Understanding Why Your Baby Needs a Hepatitis B Vaccine At Birth
Jun 22, 2016
Parents Often Underestimate the Risk of Hepatitis B
You can protect your child at birth with a hepatitis B vaccination
A guest post by Carolyn Aldigé, President and Founder, Prevent Cancer Foundation
When you hold your newborn for the first time, it is a life-changing moment. An incredible sense of responsibility takes hold, including ensuring the safety and security of your child. And yet some parents don’t realize that making sure your children receive the hepatitis B vaccine before they leave the hospital is a critical first step in protecting your newborn.
Hepatitis B is a frequently misunderstood virus—you may mistakenly think your child is not at risk for hepatitis B because of misconceptions surrounding the transmission of this infection. Research also shows few people are aware of the connection between hepatitis B and liver cancer.
In an effort to help save lives, the Prevent Cancer Foundation launched Think About the Link™, an education campaign to raise awareness of the link between viruses and cancer, including hepatitis B and liver cancer, and how to prevent them. The hepatitis B virus spreads through blood or other bodily fluids that contain small amounts of blood (even tiny amounts too small to see) from an infected person. According to the Centers for Disease Control and Prevention (CDC), infants and children can contract hepatitis B in the following ways:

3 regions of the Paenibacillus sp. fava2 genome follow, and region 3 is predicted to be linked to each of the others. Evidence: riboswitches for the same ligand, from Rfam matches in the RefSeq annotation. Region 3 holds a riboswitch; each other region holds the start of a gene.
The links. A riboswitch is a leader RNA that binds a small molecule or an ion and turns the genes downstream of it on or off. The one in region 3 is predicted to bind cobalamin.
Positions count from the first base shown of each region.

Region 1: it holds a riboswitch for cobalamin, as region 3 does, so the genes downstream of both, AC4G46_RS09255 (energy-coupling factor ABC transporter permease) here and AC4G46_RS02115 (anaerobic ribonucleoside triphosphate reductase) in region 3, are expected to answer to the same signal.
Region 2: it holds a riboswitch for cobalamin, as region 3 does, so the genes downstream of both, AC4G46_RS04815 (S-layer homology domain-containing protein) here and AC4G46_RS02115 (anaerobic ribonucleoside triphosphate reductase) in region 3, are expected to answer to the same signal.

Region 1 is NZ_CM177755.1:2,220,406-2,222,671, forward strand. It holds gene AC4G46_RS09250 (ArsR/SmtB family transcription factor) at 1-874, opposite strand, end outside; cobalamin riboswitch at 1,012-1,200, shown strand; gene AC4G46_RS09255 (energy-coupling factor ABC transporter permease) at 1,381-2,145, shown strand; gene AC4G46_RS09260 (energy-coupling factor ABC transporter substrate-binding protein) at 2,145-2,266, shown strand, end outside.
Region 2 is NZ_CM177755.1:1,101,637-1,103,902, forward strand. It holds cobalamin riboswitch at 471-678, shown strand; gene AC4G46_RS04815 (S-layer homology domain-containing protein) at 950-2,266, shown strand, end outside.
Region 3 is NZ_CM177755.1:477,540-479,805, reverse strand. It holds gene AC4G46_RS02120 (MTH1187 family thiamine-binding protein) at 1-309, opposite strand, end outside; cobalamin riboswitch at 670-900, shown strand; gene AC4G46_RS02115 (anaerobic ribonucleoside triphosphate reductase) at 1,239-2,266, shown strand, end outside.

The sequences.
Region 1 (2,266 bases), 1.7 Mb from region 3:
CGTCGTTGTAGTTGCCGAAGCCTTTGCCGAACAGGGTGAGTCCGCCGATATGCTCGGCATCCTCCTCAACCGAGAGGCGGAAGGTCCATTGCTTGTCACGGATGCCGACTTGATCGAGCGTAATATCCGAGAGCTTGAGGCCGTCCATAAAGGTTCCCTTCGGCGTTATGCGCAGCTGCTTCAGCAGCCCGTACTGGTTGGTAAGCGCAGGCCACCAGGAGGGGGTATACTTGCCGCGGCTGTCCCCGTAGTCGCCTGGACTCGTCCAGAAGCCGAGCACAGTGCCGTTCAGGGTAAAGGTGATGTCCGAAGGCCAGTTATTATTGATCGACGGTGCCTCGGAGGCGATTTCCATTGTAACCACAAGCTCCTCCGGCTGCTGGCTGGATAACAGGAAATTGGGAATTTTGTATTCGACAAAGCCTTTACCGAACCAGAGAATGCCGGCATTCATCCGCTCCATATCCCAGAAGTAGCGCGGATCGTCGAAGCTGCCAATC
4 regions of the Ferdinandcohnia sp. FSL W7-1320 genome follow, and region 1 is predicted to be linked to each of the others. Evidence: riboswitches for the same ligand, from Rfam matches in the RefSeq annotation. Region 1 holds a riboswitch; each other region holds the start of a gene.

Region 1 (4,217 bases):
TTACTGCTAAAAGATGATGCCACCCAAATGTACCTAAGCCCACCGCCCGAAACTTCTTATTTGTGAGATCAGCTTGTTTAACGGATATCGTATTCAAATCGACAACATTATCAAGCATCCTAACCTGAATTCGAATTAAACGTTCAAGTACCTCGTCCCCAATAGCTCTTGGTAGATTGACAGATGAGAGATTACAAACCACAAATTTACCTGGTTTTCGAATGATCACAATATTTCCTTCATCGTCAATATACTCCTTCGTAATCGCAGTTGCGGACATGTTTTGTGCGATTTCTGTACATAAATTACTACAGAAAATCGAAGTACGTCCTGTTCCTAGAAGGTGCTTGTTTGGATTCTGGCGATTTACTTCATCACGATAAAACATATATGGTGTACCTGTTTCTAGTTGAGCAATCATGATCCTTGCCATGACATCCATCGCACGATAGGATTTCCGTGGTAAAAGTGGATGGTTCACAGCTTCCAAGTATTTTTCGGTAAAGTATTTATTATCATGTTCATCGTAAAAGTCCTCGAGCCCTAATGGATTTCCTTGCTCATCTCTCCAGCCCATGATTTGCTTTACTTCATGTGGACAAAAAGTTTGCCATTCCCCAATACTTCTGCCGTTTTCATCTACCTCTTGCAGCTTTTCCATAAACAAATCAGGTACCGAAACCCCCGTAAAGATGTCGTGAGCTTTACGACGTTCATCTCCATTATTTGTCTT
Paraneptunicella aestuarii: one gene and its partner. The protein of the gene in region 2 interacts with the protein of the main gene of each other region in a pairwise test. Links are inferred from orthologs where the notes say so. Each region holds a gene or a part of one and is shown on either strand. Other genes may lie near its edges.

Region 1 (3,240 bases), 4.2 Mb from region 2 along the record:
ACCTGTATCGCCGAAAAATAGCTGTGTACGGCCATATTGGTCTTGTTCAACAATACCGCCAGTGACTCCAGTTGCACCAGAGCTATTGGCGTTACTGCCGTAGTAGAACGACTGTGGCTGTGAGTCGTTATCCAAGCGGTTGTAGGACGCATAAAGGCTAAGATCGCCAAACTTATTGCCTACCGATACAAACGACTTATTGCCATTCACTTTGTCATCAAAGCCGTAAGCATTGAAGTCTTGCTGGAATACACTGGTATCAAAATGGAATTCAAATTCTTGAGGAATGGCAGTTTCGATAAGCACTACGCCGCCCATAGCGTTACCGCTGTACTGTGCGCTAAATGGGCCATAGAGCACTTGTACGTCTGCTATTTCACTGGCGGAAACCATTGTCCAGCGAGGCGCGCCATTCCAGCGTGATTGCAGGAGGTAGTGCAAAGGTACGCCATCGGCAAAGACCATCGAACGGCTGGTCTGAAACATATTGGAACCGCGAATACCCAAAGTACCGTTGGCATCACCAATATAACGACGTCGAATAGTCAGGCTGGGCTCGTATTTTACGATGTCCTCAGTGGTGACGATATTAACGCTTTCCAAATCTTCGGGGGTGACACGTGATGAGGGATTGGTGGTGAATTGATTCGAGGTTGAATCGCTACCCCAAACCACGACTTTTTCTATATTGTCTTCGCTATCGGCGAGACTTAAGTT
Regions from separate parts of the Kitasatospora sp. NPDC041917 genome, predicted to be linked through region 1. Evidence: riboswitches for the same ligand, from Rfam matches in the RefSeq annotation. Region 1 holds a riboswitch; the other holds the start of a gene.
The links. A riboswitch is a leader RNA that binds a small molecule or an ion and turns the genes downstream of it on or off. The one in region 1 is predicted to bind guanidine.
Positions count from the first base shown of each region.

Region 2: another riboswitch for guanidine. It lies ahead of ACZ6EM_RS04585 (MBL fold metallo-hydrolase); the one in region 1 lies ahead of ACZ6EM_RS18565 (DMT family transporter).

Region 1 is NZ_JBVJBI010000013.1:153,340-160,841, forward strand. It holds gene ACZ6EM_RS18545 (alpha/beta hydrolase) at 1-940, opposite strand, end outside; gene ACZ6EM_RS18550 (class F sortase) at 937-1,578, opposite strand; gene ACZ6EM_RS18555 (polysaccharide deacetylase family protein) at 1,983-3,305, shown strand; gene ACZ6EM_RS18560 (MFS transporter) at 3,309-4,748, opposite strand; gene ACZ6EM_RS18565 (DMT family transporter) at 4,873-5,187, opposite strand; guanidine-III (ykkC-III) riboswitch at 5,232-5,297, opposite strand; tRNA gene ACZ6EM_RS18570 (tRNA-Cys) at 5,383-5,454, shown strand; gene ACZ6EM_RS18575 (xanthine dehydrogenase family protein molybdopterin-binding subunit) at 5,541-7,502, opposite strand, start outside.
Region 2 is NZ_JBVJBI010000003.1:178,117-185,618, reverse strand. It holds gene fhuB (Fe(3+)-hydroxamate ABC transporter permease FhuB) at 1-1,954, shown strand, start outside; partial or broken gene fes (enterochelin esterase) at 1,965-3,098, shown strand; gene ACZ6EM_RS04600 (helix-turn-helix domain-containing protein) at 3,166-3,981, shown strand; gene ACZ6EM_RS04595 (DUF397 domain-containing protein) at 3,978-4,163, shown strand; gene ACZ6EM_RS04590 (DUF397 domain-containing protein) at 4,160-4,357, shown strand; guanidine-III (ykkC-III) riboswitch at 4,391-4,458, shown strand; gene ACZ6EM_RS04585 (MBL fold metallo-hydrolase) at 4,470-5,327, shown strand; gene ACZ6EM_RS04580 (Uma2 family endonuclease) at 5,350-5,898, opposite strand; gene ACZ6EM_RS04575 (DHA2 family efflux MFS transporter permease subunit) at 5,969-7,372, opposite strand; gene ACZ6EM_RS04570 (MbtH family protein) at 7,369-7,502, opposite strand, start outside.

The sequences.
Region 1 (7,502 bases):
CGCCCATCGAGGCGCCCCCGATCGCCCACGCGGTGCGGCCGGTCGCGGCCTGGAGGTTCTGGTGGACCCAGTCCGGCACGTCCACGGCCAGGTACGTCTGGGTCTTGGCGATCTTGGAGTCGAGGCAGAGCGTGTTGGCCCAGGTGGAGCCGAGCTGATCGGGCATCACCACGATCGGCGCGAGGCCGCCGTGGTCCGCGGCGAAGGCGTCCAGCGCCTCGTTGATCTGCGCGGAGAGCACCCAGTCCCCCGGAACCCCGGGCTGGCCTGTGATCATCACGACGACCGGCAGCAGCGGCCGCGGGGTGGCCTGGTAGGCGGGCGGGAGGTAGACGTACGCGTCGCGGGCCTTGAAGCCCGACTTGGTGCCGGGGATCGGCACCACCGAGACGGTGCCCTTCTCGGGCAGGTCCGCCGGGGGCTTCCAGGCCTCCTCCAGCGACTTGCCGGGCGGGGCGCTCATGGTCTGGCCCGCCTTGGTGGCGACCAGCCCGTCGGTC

- At birth from their infected mother;
- Being bitten by an infected person;
- Touching open cuts or sores of an infected person;
- Sharing toothbrushes or other personal items used by an infected person; and
- Food that was chewed (for a baby) by an infected person.
Additionally, the hepatitis B virus can survive outside the body for at least seven days. This poses major risks for babies, who frequently place objects in their mouths and could come into contact with an infected object.
The CDC’s recommended schedule for the hepatitis B vaccine will offer your child the greatest protection, including having your newborn vaccinated with the first of three doses before you leave the hospital.i Nearly 90 percent of infants who contract hepatitis B remain chronically infected. You can avoid this risk altogether by vaccinating your child. The hepatitis B vaccine not only offers protection against the virus, but ultimately can prevent cancer.
Infants are at real risk of becoming infected with hepatitis B, which means they are at real risk of developing cancer. Vaccinating your child at birth is the best way to prevent hepatitis B and liver cancer, and is a critical part of your role as protector.
For more information about Hepatitis B and the vaccine to help prevent it, check out these additional CDC resources:
- “Hepatitis B and the Vaccine (Shot) to Prevent It.” November 10, 2014. www.cdc.gov/vaccines/parents/diseases/child/hepb.html
- “Hepatitis B FAQs for the Public.” May 23, 2016. www.cdc.gov/hepatitis/hbv/bfaq.htm
- “Viral Hepatitis – Hepatitis B Information.” May 31, 2015. www.cdc.gov/hepatitis/hbv/
This guest post was written by Alethea Mshar out of concern for her son Ben. A version of this post originally appeared on her blog Ben’s Writing, Running Mom. Like all parents, my child’s health...
I could hear it clearly from across the auditorium. A distinctive cough in a very small child. It was painful to my ears and I brought a sinking feeling to my heart. My daughter glanced over...